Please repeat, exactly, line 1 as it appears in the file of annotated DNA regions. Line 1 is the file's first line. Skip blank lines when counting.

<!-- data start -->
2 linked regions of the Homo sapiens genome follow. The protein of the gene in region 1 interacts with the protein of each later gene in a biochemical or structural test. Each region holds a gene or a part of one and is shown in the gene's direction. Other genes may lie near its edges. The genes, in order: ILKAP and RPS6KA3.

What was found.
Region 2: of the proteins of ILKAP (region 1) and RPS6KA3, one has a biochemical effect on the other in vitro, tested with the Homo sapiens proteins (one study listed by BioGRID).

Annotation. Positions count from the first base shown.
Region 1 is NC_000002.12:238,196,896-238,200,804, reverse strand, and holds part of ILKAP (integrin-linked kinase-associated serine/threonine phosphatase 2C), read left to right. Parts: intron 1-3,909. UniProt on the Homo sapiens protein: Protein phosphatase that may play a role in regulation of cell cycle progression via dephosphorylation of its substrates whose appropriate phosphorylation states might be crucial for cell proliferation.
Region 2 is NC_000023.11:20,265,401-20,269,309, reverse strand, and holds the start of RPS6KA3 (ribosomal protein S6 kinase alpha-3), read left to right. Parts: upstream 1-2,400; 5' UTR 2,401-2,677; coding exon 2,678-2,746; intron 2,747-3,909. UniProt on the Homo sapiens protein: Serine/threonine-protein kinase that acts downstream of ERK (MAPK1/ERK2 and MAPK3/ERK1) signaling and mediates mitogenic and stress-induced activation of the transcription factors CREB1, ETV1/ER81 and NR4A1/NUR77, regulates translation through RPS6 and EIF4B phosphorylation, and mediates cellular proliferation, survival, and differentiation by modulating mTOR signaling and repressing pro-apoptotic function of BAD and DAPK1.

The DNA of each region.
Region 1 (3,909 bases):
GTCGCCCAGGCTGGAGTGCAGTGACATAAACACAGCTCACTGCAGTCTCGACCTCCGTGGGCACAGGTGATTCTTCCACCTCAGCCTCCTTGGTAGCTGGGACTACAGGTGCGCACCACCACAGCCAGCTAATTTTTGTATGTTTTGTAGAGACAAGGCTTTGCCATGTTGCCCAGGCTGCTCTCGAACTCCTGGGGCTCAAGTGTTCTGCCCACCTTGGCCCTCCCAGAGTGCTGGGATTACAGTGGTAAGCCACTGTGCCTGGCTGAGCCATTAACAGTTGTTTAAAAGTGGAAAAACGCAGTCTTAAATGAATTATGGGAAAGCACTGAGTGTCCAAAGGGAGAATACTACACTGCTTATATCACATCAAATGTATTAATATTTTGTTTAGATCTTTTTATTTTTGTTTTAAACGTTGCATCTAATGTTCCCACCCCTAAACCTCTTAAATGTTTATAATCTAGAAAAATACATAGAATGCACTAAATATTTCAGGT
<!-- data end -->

2 linked regions of the Homo sapiens genome follow. The protein of the gene in region 1 interacts with the protein of each later gene in a biochemical or structural test. Each region holds a gene or a part of one and is shown in the gene's direction. Other genes may lie near its edges. The genes, in order: ILKAP and RPS6KA3.